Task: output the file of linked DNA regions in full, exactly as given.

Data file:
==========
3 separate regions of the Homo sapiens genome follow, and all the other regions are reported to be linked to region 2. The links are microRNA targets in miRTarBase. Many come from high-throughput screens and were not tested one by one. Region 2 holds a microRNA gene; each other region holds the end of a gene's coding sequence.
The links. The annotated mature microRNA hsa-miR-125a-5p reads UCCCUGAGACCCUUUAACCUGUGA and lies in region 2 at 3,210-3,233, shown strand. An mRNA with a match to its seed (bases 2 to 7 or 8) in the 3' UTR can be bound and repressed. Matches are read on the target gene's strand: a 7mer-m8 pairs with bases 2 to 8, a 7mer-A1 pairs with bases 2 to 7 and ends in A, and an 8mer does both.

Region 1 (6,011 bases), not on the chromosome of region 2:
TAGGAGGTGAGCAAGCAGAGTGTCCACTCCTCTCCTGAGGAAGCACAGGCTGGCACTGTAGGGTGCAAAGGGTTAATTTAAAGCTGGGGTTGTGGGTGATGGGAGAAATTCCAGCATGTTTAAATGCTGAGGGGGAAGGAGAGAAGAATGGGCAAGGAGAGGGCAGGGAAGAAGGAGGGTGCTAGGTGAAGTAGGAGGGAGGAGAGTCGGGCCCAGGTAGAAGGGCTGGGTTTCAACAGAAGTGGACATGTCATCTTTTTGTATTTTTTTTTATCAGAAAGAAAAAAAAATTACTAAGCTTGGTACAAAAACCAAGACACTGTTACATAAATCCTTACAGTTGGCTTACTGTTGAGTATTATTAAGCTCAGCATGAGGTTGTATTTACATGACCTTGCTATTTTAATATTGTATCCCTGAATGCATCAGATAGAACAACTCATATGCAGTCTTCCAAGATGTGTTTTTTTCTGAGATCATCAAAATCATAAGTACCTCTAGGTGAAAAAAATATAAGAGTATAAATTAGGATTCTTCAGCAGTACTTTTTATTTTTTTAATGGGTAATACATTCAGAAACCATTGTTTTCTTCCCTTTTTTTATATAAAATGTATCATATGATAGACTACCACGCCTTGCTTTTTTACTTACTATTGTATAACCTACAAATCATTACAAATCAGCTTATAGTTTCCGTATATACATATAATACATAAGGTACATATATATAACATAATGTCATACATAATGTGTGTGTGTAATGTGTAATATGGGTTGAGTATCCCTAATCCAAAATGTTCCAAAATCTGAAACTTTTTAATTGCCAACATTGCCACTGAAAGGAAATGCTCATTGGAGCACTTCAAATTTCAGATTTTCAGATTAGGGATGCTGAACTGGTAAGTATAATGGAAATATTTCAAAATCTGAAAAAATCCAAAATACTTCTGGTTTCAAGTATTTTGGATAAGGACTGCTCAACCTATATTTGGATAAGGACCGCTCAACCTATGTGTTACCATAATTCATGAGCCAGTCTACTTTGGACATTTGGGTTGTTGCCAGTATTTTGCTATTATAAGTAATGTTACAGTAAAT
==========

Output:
3 separate regions of the Homo sapiens genome follow, and all the other regions are reported to be linked to region 2. The links are microRNA targets in miRTarBase. Many come from high-throughput screens and were not tested one by one. Region 2 holds a microRNA gene; each other region holds the end of a gene's coding sequence.
The links. The annotated mature microRNA hsa-miR-125a-5p reads UCCCUGAGACCCUUUAACCUGUGA and lies in region 2 at 3,210-3,233, shown strand. An mRNA with a match to its seed (bases 2 to 7 or 8) in the 3' UTR can be bound and repressed. Matches are read on the target gene's strand: a 7mer-m8 pairs with bases 2 to 8, a 7mer-A1 pairs with bases 2 to 7 and ends in A, and an 8mer does both.

Region 1 (6,011 bases), not on the chromosome of region 2:
TAGGAGGTGAGCAAGCAGAGTGTCCACTCCTCTCCTGAGGAAGCACAGGCTGGCACTGTAGGGTGCAAAGGGTTAATTTAAAGCTGGGGTTGTGGGTGATGGGAGAAATTCCAGCATGTTTAAATGCTGAGGGGGAAGGAGAGAAGAATGGGCAAGGAGAGGGCAGGGAAGAAGGAGGGTGCTAGGTGAAGTAGGAGGGAGGAGAGTCGGGCCCAGGTAGAAGGGCTGGGTTTCAACAGAAGTGGACATGTCATCTTTTTGTATTTTTTTTTATCAGAAAGAAAAAAAAATTACTAAGCTTGGTACAAAAACCAAGACACTGTTACATAAATCCTTACAGTTGGCTTACTGTTGAGTATTATTAAGCTCAGCATGAGGTTGTATTTACATGACCTTGCTATTTTAATATTGTATCCCTGAATGCATCAGATAGAACAACTCATATGCAGTCTTCCAAGATGTGTTTTTTTCTGAGATCATCAAAATCATAAGTACCTCTAGGTGAAAAAAATATAAGAGTATAAATTAGGATTCTTCAGCAGTACTTTTTATTTTTTTAATGGGTAATACATTCAGAAACCATTGTTTTCTTCCCTTTTTTTATATAAAATGTATCATATGATAGACTACCACGCCTTGCTTTTTTACTTACTATTGTATAACCTACAAATCATTACAAATCAGCTTATAGTTTCCGTATATACATATAATACATAAGGTACATATATATAACATAATGTCATACATAATGTGTGTGTGTAATGTGTAATATGGGTTGAGTATCCCTAATCCAAAATGTTCCAAAATCTGAAACTTTTTAATTGCCAACATTGCCACTGAAAGGAAATGCTCATTGGAGCACTTCAAATTTCAGATTTTCAGATTAGGGATGCTGAACTGGTAAGTATAATGGAAATATTTCAAAATCTGAAAAAATCCAAAATACTTCTGGTTTCAAGTATTTTGGATAAGGACTGCTCAACCTATATTTGGATAAGGACCGCTCAACCTATGTGTTACCATAATTCATGAGCCAGTCTACTTTGGACATTTGGGTTGTTGCCAGTATTTTGCTATTATAAGTAATGTTACAGTAAAT